Christie’s sale of the Rudolf & Leonore Blum collection last week did very well. The sale made € 2,978,200 (excl. premium), just above the total high estimate of € 2,919,000. Single owner auctions always tend to perform better than various owners sales. 56 (or 89 %) of the 63 lots were sold. But, important to remark, about half of those objects were sold under their low estimate. The reserves were very low so the heirs must have been keen not to have any objects back. The bidding for an excellent bronze Yoruba bell from the Ortiz collection for example started at only € 2,000 – while it was estimated € 15,000-20,000 – and a lucky bidder could buy it for € 3,800. A Mangbetu box, estimated € 12,000-18,000 sold for € 3,200 (excl. premium). The only reason why 7 lots remained unsold is because nobody bid on them, even at a very low reserve (€ 2,000 for the excellent Yoruba mask, lot 29, for example); otherwise this would have been a sold out sale. What I did enjoy to see was that some lots, while starting very low, like the enigmatic Cameroon figure (lot 38) at € 20,000, did sell within or just above their estimate (€ 72,000 without costs with an estimate of € 50,000-70,000 in this case). This shows that buyers — or their advisers — these days do their homework scrupulously and no matter what the starting price is, a piece is sold at its value.
What made this sale, was a small group of high quality objects. About 25 % of the lots were sold above the asking price. A Bamana mask (est. € 60,000-80,000) from a known hand sold for € 210,000 (excl. premium) to a telephone bidder. The Senufo maternity figure (lot 11) doubled its low estimate and sold for € 440,000 (excl. premium). One of the biggest surprises of the sale was the Benin aquamanile in the shape of a leopard (lot 26) which sold for six times it high estimate at € 420,000 (excl. premium). Another surprise was a Mangbetu drum (lot 48) which sold € 100,000 above its high estimate at € 135,000 (excl. premium) – 1875 being an extremely early collection date for such an object. The cover lot, a Luba-Shankadi headrest (lot 58) sold for € 550,000 (excl. premium); I had expected that it would sell for more. The star of the sale for me was the Yombe maternity figure (lot 49), a steal for € 65,000 (excl. premium). Its masterly carved scarifications and charismatic head with beautifully rendered facial traits for me make it one of the best examples of its kind. Curiously enough, the child in the mother’s lap appears to be grasping his own right foot; one can only wonder what that originally meant.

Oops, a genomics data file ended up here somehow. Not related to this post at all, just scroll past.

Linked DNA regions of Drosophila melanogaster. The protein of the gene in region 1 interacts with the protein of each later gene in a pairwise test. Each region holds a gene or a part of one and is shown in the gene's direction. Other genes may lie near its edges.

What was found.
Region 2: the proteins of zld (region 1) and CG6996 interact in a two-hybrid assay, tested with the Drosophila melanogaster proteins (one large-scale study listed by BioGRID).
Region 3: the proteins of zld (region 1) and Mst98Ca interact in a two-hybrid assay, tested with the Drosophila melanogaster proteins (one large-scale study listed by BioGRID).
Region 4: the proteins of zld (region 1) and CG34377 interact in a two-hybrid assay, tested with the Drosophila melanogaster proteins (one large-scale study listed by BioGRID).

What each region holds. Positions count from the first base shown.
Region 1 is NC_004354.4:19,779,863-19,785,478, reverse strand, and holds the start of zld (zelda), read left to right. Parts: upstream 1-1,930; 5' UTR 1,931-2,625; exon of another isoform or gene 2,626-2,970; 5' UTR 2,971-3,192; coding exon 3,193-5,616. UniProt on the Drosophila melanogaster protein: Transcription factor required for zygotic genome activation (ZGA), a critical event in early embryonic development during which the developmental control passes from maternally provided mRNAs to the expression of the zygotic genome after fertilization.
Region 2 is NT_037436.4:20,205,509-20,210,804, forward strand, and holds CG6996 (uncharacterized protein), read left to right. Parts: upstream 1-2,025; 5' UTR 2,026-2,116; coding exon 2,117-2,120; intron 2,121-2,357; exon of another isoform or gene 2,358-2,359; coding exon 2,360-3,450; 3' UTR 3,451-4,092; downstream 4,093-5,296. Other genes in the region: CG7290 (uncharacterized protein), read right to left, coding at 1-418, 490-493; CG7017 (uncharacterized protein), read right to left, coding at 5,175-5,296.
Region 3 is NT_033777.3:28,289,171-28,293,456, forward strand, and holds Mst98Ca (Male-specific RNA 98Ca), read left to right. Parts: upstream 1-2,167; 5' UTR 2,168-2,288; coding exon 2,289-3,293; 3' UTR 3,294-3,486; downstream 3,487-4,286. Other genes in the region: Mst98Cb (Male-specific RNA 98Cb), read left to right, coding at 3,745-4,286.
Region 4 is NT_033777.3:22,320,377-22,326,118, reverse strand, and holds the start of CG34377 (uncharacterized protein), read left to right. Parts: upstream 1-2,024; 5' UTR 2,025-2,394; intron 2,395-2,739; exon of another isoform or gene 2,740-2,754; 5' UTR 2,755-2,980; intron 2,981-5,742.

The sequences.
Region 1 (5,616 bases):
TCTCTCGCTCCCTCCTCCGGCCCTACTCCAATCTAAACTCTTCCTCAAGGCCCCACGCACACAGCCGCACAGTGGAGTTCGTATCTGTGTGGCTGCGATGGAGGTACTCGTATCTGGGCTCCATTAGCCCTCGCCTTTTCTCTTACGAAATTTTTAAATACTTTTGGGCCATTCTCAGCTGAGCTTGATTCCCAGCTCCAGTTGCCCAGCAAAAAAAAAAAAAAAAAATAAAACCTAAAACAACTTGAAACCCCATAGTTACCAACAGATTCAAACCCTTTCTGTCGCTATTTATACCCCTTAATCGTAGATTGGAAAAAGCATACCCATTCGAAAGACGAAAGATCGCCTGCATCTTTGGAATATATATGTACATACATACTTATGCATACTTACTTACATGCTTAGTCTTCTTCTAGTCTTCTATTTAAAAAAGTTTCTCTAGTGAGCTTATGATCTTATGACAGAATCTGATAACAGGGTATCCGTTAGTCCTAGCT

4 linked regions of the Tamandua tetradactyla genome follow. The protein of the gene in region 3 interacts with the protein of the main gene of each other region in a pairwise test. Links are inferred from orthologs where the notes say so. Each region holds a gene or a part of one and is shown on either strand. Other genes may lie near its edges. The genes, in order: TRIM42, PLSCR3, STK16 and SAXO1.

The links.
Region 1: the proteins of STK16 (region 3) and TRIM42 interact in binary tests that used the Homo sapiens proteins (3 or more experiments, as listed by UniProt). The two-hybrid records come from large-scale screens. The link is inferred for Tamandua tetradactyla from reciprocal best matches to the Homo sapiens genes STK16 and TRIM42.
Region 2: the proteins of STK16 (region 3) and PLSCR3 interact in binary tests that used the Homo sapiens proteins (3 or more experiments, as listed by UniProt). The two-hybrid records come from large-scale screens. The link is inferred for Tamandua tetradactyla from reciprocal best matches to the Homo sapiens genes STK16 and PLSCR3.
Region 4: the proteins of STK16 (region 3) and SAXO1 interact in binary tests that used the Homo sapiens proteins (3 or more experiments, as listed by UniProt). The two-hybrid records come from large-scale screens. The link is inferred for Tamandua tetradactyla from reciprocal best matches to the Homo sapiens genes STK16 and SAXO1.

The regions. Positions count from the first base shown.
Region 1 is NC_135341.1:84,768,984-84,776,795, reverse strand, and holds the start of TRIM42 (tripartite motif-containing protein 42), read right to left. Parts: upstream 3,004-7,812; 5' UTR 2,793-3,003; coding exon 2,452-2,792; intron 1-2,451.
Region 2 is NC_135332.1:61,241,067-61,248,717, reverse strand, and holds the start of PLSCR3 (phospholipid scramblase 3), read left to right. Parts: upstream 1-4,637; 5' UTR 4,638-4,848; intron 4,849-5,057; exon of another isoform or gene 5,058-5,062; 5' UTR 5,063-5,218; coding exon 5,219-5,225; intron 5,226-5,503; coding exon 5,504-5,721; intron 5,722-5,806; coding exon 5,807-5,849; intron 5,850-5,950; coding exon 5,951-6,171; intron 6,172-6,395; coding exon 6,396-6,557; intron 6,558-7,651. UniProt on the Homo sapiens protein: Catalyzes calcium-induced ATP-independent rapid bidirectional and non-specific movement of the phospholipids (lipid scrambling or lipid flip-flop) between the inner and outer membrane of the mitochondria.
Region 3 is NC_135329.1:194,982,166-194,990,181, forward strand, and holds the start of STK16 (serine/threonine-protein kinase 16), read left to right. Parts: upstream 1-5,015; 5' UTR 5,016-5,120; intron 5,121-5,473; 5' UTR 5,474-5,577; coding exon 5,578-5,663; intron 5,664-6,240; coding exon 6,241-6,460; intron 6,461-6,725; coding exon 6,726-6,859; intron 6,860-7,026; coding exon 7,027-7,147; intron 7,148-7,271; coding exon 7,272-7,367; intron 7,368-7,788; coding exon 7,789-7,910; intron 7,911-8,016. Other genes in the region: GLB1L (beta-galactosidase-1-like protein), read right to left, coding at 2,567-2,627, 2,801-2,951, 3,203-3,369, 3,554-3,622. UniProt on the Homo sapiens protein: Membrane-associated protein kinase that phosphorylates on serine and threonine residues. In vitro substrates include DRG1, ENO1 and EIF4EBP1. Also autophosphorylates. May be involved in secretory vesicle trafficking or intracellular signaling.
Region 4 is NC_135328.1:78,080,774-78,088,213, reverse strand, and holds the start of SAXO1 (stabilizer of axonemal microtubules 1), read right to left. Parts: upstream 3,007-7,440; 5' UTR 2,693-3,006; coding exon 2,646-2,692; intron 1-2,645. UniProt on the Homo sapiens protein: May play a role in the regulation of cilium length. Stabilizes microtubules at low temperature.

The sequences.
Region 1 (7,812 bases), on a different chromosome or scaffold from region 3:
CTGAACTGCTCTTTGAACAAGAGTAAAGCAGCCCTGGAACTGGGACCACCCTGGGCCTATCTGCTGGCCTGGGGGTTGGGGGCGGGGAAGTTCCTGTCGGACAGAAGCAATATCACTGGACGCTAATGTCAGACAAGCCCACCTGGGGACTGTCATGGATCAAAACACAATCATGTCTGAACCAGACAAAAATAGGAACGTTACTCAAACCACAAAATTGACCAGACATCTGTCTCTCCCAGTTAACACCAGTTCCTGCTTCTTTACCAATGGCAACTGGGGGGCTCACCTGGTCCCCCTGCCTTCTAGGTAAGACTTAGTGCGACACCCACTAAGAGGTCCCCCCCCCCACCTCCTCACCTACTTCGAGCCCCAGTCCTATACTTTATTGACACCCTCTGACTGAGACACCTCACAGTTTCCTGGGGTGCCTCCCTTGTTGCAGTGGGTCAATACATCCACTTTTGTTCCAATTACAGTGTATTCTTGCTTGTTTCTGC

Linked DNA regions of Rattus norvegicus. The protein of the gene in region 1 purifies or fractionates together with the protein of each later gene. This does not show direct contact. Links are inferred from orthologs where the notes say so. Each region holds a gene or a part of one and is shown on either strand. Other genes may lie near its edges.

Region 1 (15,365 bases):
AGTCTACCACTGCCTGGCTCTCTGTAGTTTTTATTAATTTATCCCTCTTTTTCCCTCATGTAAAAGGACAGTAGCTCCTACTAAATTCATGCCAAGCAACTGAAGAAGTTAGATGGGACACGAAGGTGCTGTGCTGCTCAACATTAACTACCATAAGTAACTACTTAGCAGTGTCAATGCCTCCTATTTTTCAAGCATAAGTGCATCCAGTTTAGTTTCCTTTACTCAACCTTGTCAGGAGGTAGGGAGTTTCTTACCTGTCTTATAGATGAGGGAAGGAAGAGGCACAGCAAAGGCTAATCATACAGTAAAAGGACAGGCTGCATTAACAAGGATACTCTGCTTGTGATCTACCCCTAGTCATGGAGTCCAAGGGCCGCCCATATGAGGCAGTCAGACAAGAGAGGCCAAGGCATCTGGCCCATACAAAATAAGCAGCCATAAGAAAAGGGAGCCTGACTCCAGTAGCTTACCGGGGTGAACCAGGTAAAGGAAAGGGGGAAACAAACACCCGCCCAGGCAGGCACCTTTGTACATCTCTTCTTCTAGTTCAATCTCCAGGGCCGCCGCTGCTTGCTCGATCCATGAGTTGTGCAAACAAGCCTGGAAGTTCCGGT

Christie’s various owners auction that followed the Blum sale was not as successful. The total sale made € 1,268,800 (excl. premium), with a total low and high estimate of € 1,159,800 – € 1,698,000. The reserves being much closer to the low estimate, about half of the 66 African art lots remained unsold. Of the 34 sold lots, 12 ended under the low estimate, 11 between the low and high estimate, and 11 above the asking price – very well balanced thus. Paul Guillaume’s Dan mask, sold for ten times its high estimate at € 600,000 (excl. costs). An old metal label on the Inagaki base on the back (which used to hang on the front) stated this mask was from the 5th century (see the picture below). Surely, it wasn’t that old, but it dated certainly from the mid 19th century – which is ancient for a Dan mask. It’s incredible result shows that prices continue to reflect not only the intrinsic value of objects, but the quality of their history as well. An object that missed such an illustrious provenance and publication history, the Fang monkey featured on the catalogue’s front cover, thus not suprisingly stayed under its low estimate of € 80,000 and was hammered down at € 65,000 (excl. costs). Another important lot, the Punu mask (estimated € 180,000-200,000) was sold for € 120,000 (excl. premium). A Songye kifwebe mask (lot 200) (est. € 50,000-80,000) sold for € 140,000, while an Hemba ancestor figure (lot 201), published by François Neyt and estimated € 150,000-250,000 failed to sell. This sale again illustrates how selective buyers are these days. The Dan mask alone was responsible for almost half of the total result. In my view one can say a lot on the current state of the market for African art, but one thing one can not say is that it is growing.